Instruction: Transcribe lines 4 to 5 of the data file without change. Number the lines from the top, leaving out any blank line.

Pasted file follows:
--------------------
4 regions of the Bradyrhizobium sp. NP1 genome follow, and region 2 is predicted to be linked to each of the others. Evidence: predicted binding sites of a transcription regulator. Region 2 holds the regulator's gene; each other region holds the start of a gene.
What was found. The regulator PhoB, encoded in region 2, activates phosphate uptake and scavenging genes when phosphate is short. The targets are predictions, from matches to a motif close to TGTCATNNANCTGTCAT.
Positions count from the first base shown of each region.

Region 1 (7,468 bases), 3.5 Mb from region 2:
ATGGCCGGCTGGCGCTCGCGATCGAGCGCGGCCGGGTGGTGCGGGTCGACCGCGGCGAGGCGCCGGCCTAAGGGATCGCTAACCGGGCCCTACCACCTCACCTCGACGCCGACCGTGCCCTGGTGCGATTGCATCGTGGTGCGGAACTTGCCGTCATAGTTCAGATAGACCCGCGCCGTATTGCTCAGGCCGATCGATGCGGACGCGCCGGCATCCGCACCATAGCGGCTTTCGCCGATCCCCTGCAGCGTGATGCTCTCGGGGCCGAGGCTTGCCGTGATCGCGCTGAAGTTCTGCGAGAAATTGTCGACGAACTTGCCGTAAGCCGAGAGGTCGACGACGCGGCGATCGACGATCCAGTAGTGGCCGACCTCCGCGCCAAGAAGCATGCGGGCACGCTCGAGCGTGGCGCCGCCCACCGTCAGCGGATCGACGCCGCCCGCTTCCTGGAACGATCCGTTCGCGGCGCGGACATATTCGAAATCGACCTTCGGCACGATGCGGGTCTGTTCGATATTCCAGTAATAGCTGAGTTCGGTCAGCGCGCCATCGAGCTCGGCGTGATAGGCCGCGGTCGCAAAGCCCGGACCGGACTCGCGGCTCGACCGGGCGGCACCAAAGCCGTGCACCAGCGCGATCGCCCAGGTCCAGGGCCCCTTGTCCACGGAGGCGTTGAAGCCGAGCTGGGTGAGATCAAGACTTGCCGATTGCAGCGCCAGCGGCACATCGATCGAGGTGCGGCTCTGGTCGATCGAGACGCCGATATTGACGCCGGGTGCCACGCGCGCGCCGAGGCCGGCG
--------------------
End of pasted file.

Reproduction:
Region 1 (7,468 bases), 3.5 Mb from region 2:
ATGGCCGGCTGGCGCTCGCGATCGAGCGCGGCCGGGTGGTGCGGGTCGACCGCGGCGAGGCGCCGGCCTAAGGGATCGCTAACCGGGCCCTACCACCTCACCTCGACGCCGACCGTGCCCTGGTGCGATTGCATCGTGGTGCGGAACTTGCCGTCATAGTTCAGATAGACCCGCGCCGTATTGCTCAGGCCGATCGATGCGGACGCGCCGGCATCCGCACCATAGCGGCTTTCGCCGATCCCCTGCAGCGTGATGCTCTCGGGGCCGAGGCTTGCCGTGATCGCGCTGAAGTTCTGCGAGAAATTGTCGACGAACTTGCCGTAAGCCGAGAGGTCGACGACGCGGCGATCGACGATCCAGTAGTGGCCGACCTCCGCGCCAAGAAGCATGCGGGCACGCTCGAGCGTGGCGCCGCCCACCGTCAGCGGATCGACGCCGCCCGCTTCCTGGAACGATCCGTTCGCGGCGCGGACATATTCGAAATCGACCTTCGGCACGATGCGGGTCTGTTCGATATTCCAGTAATAGCTGAGTTCGGTCAGCGCGCCATCGAGCTCGGCGTGATAGGCCGCGGTCGCAAAGCCCGGACCGGACTCGCGGCTCGACCGGGCGGCACCAAAGCCGTGCACCAGCGCGATCGCCCAGGTCCAGGGCCCCTTGTCCACGGAGGCGTTGAAGCCGAGCTGGGTGAGATCAAGACTTGCCGATTGCAGCGCCAGCGGCACATCGATCGAGGTGCGGCTCTGGTCGATCGAGACGCCGATATTGACGCCGGGTGCCACGCGCGCGCCGAGGCCGGCG